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Tpull's Weekly DC Comics Review

Here ya go, got a review in earlier than usual. Hmm, what’s wrong with me?

Booster Gold 12

by Chuck Dixon and Dan Jurgens

Dixon continues his saga involving a villain who actually needs to get away in order for Batman to someday be born. The art is fun, with some silver-age Batman costumes discovered by Booster in the Batcave. The story moves along pretty fast, and reaches a crescendo with present-Booster hitting past-Booster while future-Michelle appears with Rip to grab one of them. Trust me, it’s all very Back to the Future 3. Did they really succeed? And what in the world is up with that guest star at the end of the issue? Oh, I can’t wait for next month.

Final Crisis: Revelations 2

by Greg Rucka and Philip Tan

Philip Tan is outdoing himself on the art chores for this book, with some nice work by the coloring team and the letterer. It is really nice to have an entire creative team firing on all cylinders to give you some primo artwork. Rucka gives us some interesting insights into the linkage between Darkseid and the Order of the Stone, and linking Vandal Savage into the story in a way I didn’t expect.

The rich history between Chris Allen and Montoya brings a lovely tension that oozes sadness, and throws God’s Mercy right into the middle of the whole ball of wax for a bonus. You can feel the action building, and the pacing and story ideas flesh out Final Crisis in a way that was really needed. DC has a small number of books out this week, but their quality is pretty good.

Green Lantern Corps 28

by Peter Tomasi and Luke Ross

Rodolfo Migliari gives us a beautiful cover this month for the Corps. I’m guessing here, but I tend to think even people that don’t know about Green Lantern may have stopped to glance at this cover. Tomasi continues to improve his storytelling, although the opening exchange between the characters is a little rough. There is a tendency to be jarred out of a Tomasi book every now and then, as the action or the dialogue or something doesn’t quite feel right for the book, but this time everything flowed quite well.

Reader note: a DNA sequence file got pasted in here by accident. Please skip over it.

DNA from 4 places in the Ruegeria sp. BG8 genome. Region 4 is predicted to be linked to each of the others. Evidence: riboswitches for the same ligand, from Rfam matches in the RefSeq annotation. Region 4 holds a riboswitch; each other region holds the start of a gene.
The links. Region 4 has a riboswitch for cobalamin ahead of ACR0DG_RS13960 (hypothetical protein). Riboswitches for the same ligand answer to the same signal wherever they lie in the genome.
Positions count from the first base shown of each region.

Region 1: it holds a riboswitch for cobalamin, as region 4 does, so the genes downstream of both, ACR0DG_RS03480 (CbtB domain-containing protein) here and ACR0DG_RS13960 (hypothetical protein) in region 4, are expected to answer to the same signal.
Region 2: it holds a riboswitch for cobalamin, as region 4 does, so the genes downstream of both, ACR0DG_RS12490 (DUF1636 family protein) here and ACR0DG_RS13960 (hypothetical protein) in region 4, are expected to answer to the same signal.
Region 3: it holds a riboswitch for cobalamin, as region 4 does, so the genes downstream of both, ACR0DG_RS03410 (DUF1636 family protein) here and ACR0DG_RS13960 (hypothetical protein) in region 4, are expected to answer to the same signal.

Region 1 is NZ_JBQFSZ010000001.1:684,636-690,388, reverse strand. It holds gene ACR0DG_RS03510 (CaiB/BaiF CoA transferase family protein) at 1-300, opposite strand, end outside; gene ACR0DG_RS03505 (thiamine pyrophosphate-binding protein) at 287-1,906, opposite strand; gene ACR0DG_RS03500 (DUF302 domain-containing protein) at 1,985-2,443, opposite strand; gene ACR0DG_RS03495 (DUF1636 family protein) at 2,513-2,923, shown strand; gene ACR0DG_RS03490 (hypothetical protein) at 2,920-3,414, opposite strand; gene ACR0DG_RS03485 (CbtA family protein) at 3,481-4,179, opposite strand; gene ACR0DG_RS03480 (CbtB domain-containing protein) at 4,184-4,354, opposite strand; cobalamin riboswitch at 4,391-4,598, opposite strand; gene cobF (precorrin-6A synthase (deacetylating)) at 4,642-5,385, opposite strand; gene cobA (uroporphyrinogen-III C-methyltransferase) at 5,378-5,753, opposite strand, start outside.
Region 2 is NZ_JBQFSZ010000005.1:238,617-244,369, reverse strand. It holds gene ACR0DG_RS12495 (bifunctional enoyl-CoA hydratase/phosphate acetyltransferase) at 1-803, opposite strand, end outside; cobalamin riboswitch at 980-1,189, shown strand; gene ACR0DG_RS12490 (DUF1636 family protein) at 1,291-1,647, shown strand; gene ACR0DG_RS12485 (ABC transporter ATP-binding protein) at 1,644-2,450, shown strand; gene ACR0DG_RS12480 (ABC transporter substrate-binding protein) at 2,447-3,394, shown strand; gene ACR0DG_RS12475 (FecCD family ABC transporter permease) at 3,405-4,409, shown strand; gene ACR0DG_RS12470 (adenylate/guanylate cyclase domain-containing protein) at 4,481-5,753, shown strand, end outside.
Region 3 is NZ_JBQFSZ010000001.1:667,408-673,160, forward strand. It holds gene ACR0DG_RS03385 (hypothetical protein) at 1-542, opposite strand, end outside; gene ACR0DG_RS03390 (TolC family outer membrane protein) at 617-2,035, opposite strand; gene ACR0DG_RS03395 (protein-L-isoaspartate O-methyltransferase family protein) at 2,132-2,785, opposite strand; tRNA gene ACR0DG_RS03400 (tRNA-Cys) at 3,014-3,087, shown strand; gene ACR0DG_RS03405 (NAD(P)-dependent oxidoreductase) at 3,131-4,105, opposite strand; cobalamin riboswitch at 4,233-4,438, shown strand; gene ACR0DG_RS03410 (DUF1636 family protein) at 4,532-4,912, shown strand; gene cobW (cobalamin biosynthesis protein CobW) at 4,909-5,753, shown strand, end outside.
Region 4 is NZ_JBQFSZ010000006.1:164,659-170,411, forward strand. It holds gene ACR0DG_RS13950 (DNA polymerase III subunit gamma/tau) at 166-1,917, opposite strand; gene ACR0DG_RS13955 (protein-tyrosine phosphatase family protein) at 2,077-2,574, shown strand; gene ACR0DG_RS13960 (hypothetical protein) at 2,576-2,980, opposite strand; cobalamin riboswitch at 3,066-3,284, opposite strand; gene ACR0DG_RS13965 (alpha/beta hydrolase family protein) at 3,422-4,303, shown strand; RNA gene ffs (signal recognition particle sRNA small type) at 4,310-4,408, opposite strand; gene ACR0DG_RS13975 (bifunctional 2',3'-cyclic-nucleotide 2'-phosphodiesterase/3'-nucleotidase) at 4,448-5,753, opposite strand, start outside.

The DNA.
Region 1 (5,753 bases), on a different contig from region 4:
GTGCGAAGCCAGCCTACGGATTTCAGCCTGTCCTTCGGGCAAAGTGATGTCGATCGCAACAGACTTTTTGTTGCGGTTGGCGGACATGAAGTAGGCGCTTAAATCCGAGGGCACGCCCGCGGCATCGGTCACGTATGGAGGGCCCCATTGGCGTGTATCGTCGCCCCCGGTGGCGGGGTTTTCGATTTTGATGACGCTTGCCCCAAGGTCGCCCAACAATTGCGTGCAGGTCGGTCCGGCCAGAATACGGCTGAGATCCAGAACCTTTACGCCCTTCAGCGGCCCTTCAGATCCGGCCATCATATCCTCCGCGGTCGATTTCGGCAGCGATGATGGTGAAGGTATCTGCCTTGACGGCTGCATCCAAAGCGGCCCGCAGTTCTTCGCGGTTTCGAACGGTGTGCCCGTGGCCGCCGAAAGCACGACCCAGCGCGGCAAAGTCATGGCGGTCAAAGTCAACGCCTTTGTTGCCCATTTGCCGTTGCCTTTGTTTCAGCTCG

Luke Ross can be a guest artist any time, his visuals are gripping. Plus, he makes the effort to work on the alien-ness of it all. They also manage to intrigue me with a subtle cliffhanger at the end of the issue, involving Saarek’s unique talents. I wish he had a different name, I have to make sure I don’t mix him up with Salaak, but that nitpick aside, this is one of the better issues of the Corps recently.

Trinity 15

by Kurt Busiek, Mark Bagley, Fabian Nicieza, Scott McDaniel and Andy Owens

Is anyone else having fun taking out the three linking-cover issues and looking at the entire picture when you get the third piece? This is the most fun covers have been in a while, so enjoy ‘em while you got ‘em. The opening sequences are very colorful and thought-provoking. Notice how the mystical items of significance are being held in an energy field that looks like our representation for an atom? The implied intersection of science and magic can make for fun speculation. Bagley’s art also helps to emphasize that Enigma’s face-mask is just a crumpled-down question mark, for anyone who missed that previously. I know I didn’t pick up on it the first time I saw him from McDaniel’s art.